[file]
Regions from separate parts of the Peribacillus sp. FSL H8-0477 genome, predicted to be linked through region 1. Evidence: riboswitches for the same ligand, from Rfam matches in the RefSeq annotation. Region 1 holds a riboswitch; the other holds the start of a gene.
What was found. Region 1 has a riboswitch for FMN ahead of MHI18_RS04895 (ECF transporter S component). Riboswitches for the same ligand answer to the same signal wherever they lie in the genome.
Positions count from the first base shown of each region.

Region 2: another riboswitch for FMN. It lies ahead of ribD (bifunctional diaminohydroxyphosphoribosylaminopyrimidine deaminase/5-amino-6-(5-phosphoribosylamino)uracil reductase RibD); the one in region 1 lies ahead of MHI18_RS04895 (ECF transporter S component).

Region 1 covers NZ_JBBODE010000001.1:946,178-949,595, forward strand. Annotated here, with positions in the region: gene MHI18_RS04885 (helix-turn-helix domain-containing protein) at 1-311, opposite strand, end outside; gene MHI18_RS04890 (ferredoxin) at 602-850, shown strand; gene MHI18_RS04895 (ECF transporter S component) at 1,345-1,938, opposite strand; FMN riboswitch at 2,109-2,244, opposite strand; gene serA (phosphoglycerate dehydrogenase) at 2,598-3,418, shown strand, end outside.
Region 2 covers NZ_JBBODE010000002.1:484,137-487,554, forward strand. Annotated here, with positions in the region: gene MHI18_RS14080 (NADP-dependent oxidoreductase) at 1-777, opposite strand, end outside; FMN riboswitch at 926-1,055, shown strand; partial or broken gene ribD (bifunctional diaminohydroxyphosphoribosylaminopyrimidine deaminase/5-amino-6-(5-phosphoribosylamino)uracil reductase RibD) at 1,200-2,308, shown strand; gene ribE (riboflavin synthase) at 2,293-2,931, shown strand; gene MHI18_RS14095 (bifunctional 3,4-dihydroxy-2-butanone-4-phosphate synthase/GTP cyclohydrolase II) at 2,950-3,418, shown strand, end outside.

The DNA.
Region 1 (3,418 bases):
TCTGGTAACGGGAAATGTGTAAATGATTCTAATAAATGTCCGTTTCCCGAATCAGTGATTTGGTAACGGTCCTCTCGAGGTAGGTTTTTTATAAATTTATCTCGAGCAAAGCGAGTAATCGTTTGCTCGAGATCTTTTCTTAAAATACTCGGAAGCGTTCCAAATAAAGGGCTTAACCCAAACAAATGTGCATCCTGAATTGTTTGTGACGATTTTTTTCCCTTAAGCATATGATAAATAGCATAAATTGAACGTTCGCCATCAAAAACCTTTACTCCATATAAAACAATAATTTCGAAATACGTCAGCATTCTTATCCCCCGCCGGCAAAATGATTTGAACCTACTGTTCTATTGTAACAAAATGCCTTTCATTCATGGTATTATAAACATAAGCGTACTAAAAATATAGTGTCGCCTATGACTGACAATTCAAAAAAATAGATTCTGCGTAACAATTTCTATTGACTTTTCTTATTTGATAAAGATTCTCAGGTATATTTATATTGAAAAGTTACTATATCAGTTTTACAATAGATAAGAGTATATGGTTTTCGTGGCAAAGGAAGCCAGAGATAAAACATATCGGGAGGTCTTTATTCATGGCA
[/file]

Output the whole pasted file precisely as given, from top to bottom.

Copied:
Regions from separate parts of the Peribacillus sp. FSL H8-0477 genome, predicted to be linked through region 1. Evidence: riboswitches for the same ligand, from Rfam matches in the RefSeq annotation. Region 1 holds a riboswitch; the other holds the start of a gene.
What was found. Region 1 has a riboswitch for FMN ahead of MHI18_RS04895 (ECF transporter S component). Riboswitches for the same ligand answer to the same signal wherever they lie in the genome.
Positions count from the first base shown of each region.

Region 2: another riboswitch for FMN. It lies ahead of ribD (bifunctional diaminohydroxyphosphoribosylaminopyrimidine deaminase/5-amino-6-(5-phosphoribosylamino)uracil reductase RibD); the one in region 1 lies ahead of MHI18_RS04895 (ECF transporter S component).

Region 1 covers NZ_JBBODE010000001.1:946,178-949,595, forward strand. Annotated here, with positions in the region: gene MHI18_RS04885 (helix-turn-helix domain-containing protein) at 1-311, opposite strand, end outside; gene MHI18_RS04890 (ferredoxin) at 602-850, shown strand; gene MHI18_RS04895 (ECF transporter S component) at 1,345-1,938, opposite strand; FMN riboswitch at 2,109-2,244, opposite strand; gene serA (phosphoglycerate dehydrogenase) at 2,598-3,418, shown strand, end outside.
Region 2 covers NZ_JBBODE010000002.1:484,137-487,554, forward strand. Annotated here, with positions in the region: gene MHI18_RS14080 (NADP-dependent oxidoreductase) at 1-777, opposite strand, end outside; FMN riboswitch at 926-1,055, shown strand; partial or broken gene ribD (bifunctional diaminohydroxyphosphoribosylaminopyrimidine deaminase/5-amino-6-(5-phosphoribosylamino)uracil reductase RibD) at 1,200-2,308, shown strand; gene ribE (riboflavin synthase) at 2,293-2,931, shown strand; gene MHI18_RS14095 (bifunctional 3,4-dihydroxy-2-butanone-4-phosphate synthase/GTP cyclohydrolase II) at 2,950-3,418, shown strand, end outside.

The DNA.
Region 1 (3,418 bases):
TCTGGTAACGGGAAATGTGTAAATGATTCTAATAAATGTCCGTTTCCCGAATCAGTGATTTGGTAACGGTCCTCTCGAGGTAGGTTTTTTATAAATTTATCTCGAGCAAAGCGAGTAATCGTTTGCTCGAGATCTTTTCTTAAAATACTCGGAAGCGTTCCAAATAAAGGGCTTAACCCAAACAAATGTGCATCCTGAATTGTTTGTGACGATTTTTTTCCCTTAAGCATATGATAAATAGCATAAATTGAACGTTCGCCATCAAAAACCTTTACTCCATATAAAACAATAATTTCGAAATACGTCAGCATTCTTATCCCCCGCCGGCAAAATGATTTGAACCTACTGTTCTATTGTAACAAAATGCCTTTCATTCATGGTATTATAAACATAAGCGTACTAAAAATATAGTGTCGCCTATGACTGACAATTCAAAAAAATAGATTCTGCGTAACAATTTCTATTGACTTTTCTTATTTGATAAAGATTCTCAGGTATATTTATATTGAAAAGTTACTATATCAGTTTTACAATAGATAAGAGTATATGGTTTTCGTGGCAAAGGAAGCCAGAGATAAAACATATCGGGAGGTCTTTATTCATGGCA